THE SNP's plan for Scotland if there is a Yes vote in the referendum is "a funny kind of independence", says Scottish Labour's deputy leader.

Glasgow Central MP Anas Sarwar slammed the Scottish Government's proposals in the White Paper and said they would mean handing back the very powers of independence it was arguing for.

In a speech on the closing day of the Scottish Labour Party conference in Perth, Mr Sarwar continued the theme of other senior party figures over the weekend, saying it was the party of social justice.

He said the SNP had backed the wrong side over corporation tax over the top rate of income tax and on extending the Living Wage to private sector workers through procurement rules.

Mr Sarwar said: "The choice on the 18th of September is now clear: it's devolution versus separation; it's social justice versus nationalism.

"And I'm confident with your help devolution and social justice will win.

He said Labour was the party of devolution, citing the party's history within the UK with Scottish figures from Keir Hardie to John Smith and Donald Dewar.

He added: "Together we can make sure that proud story does not end with Alex Salmond."

He went on to criticise the First Minister and the SNP, whom he said were trying to tell people that much would be the same under independence.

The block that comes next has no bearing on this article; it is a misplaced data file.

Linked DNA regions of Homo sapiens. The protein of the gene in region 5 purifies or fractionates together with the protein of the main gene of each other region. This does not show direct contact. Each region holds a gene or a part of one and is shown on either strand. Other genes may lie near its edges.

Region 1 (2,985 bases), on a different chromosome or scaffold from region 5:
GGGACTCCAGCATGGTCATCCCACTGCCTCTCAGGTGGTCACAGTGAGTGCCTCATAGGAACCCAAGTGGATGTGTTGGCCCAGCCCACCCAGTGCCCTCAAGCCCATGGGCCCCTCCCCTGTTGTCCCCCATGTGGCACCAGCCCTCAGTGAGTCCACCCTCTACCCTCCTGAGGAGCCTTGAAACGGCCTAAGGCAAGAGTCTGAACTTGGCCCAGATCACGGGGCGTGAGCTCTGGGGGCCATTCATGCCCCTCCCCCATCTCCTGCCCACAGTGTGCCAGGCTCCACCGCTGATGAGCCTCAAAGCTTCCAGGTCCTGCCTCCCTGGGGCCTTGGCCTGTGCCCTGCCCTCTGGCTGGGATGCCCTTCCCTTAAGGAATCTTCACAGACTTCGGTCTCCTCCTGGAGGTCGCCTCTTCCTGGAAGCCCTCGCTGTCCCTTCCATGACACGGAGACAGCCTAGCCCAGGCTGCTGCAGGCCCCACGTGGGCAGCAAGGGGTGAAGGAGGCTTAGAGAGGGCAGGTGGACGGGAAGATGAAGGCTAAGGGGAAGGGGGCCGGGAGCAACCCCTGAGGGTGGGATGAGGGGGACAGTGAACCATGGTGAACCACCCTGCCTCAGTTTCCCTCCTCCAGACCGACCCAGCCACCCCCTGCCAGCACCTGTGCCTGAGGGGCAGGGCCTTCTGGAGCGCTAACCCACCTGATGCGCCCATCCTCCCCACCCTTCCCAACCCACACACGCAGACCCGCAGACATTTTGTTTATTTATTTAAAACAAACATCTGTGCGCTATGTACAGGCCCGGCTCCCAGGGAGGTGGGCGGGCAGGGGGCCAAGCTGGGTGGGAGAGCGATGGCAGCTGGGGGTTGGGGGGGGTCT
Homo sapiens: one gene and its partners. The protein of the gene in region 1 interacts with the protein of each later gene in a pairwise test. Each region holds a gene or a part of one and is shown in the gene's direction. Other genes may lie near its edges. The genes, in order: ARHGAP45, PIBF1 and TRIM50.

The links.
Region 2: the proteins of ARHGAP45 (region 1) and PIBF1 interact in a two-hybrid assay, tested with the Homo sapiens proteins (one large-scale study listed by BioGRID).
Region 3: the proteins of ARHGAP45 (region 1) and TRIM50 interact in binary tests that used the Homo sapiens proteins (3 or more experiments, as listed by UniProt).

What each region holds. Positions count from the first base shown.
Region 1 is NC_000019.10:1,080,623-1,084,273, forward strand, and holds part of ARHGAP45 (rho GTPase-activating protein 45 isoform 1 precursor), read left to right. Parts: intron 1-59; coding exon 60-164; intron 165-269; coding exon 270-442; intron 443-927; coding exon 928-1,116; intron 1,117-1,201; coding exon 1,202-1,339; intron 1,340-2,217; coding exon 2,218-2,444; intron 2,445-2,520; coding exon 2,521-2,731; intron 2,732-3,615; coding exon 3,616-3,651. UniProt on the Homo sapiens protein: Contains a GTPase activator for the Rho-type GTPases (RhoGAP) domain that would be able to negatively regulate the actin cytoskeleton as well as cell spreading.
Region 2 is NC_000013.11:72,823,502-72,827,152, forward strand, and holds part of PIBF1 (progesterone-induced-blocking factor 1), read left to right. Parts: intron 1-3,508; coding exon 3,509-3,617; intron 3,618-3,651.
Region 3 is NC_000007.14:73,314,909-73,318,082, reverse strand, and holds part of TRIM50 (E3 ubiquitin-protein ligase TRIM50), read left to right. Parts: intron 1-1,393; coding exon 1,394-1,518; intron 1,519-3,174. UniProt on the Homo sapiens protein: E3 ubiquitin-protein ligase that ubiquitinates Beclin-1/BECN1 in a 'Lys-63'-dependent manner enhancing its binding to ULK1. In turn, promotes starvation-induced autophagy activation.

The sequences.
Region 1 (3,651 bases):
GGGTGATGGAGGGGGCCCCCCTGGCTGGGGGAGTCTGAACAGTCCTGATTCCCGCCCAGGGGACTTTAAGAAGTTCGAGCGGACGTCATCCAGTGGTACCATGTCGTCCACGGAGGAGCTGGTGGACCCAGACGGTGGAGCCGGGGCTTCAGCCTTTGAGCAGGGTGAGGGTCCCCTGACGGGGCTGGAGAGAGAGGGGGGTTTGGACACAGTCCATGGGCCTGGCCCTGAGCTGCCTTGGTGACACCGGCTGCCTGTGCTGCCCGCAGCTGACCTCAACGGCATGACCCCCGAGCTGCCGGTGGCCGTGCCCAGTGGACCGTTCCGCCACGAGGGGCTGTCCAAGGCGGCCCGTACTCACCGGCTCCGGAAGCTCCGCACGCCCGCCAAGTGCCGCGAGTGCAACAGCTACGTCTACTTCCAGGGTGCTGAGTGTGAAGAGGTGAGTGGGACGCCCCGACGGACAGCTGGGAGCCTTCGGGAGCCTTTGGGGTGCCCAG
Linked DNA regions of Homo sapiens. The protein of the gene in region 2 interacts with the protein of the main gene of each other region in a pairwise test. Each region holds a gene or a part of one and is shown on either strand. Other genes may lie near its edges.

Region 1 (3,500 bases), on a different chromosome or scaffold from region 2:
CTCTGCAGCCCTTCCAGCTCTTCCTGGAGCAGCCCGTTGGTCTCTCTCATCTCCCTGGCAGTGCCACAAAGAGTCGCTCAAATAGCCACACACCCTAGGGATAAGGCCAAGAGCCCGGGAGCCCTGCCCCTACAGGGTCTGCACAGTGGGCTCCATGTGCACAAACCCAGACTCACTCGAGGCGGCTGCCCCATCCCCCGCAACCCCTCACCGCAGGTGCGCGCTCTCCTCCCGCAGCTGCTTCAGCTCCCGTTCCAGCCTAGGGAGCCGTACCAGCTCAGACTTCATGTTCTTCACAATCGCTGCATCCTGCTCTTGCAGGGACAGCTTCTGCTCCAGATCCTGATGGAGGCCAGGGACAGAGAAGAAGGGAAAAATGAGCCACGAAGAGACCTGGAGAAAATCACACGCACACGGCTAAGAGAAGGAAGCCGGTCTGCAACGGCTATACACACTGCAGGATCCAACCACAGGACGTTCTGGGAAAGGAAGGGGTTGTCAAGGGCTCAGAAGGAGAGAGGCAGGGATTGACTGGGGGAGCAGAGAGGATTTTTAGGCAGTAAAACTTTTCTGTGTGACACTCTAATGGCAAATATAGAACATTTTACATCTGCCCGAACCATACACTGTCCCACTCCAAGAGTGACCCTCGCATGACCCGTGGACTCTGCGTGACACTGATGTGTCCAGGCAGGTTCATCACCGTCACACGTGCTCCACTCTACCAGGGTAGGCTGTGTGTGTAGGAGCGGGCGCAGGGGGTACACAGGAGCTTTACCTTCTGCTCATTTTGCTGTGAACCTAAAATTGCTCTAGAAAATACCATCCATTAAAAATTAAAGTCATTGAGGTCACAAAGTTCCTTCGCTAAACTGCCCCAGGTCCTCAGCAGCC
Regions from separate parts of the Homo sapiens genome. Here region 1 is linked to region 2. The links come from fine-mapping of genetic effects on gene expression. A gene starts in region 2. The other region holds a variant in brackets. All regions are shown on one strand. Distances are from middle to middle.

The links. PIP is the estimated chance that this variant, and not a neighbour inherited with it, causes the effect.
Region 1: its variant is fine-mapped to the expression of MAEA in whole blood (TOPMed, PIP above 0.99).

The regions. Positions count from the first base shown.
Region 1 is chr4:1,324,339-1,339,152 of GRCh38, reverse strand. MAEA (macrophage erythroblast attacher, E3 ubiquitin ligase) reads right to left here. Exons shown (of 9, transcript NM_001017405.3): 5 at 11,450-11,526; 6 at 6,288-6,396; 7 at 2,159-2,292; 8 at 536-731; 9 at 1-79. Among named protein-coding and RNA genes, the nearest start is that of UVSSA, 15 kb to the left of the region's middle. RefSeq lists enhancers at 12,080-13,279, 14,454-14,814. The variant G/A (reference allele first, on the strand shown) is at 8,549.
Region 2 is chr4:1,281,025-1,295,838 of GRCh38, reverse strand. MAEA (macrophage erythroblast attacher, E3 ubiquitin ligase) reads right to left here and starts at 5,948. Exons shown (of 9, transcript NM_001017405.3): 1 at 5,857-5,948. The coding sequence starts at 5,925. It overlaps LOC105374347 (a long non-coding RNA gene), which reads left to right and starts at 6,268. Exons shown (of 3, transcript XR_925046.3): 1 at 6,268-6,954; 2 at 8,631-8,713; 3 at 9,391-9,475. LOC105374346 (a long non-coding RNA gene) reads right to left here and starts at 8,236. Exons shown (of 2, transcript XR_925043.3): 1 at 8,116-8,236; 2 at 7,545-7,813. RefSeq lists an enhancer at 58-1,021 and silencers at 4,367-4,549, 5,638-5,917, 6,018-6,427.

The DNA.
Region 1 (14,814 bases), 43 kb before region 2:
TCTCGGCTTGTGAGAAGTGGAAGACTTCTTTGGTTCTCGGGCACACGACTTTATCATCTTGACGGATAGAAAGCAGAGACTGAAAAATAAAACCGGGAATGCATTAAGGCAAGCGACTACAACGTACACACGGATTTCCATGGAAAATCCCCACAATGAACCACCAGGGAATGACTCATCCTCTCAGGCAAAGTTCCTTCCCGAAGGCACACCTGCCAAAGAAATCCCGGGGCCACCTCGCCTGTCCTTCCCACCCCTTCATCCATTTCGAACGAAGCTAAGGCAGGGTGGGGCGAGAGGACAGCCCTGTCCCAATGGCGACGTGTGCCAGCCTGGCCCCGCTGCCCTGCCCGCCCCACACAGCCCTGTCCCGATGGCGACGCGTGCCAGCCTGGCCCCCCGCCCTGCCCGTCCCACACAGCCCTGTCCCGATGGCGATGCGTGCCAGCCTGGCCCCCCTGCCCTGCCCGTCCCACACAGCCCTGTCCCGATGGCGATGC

He said: "They insist, 'we'll keep the pound, keep the Bank Of England, keep your pension, keep the Queen, keep the BBC'.

"It's a funny kind of independence that argues for the rapid dismantling of everything the UK stands for followed by an equally rapid resurrection of everything we have just dismantled."

Mr Sarwar added the decisions that affected the economy, interest rates and mortgages would be handed over to the rest of the UK.

He added: "There would be no Scottish voice in the room when decisions are being taken - a giving up of sovereignty and an abdication of power to the government of another country. A funny sort of independence indeed."

Scottish Labour has looked to position itself to the left of the SNP and represent the voters Labour lost at previous elections.

stewart. paterson@